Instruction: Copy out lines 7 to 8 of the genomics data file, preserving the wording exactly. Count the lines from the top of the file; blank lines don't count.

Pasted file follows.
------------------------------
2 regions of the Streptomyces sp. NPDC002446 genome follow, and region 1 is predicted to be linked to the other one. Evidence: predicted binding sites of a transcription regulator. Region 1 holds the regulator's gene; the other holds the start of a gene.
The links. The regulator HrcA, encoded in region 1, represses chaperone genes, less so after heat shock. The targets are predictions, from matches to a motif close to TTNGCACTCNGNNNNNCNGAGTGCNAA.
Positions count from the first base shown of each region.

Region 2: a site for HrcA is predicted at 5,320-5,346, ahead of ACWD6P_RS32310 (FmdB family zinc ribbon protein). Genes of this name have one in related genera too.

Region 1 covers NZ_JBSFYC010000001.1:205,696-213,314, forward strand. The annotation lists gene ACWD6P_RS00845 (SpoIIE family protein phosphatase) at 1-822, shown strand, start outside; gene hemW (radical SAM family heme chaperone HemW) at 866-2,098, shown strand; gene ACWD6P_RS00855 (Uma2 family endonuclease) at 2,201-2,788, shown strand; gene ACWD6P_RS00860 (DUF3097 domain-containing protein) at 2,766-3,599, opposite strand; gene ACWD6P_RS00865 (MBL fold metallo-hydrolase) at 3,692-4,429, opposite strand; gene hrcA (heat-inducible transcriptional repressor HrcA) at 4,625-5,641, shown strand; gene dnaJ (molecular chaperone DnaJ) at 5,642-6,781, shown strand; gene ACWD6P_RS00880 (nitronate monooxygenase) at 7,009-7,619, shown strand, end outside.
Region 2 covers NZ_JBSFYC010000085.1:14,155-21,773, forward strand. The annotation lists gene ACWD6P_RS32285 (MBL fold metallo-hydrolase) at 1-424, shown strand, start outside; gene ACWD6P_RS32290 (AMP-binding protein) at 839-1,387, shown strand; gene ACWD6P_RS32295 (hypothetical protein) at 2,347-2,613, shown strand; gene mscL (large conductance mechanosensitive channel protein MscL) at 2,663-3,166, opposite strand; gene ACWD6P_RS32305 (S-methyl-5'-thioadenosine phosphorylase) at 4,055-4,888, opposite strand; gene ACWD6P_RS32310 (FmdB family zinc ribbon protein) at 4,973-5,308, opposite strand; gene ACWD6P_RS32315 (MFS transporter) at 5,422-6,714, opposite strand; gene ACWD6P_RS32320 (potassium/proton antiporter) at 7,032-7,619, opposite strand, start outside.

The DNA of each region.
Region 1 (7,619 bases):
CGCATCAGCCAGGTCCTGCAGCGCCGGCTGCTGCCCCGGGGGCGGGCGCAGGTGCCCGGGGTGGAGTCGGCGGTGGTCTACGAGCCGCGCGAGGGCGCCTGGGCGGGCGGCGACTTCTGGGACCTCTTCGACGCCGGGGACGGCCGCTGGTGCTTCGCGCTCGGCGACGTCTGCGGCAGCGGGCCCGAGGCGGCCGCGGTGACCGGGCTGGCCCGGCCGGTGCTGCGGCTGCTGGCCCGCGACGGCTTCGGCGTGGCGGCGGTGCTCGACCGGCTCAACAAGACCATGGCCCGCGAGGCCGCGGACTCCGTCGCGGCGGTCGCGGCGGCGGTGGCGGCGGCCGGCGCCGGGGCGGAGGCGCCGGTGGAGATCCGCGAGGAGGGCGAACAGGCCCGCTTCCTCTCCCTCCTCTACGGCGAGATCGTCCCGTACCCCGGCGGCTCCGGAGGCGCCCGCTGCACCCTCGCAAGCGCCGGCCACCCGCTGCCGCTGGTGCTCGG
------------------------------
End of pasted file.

The DNA of each region.
Region 1 (7,619 bases):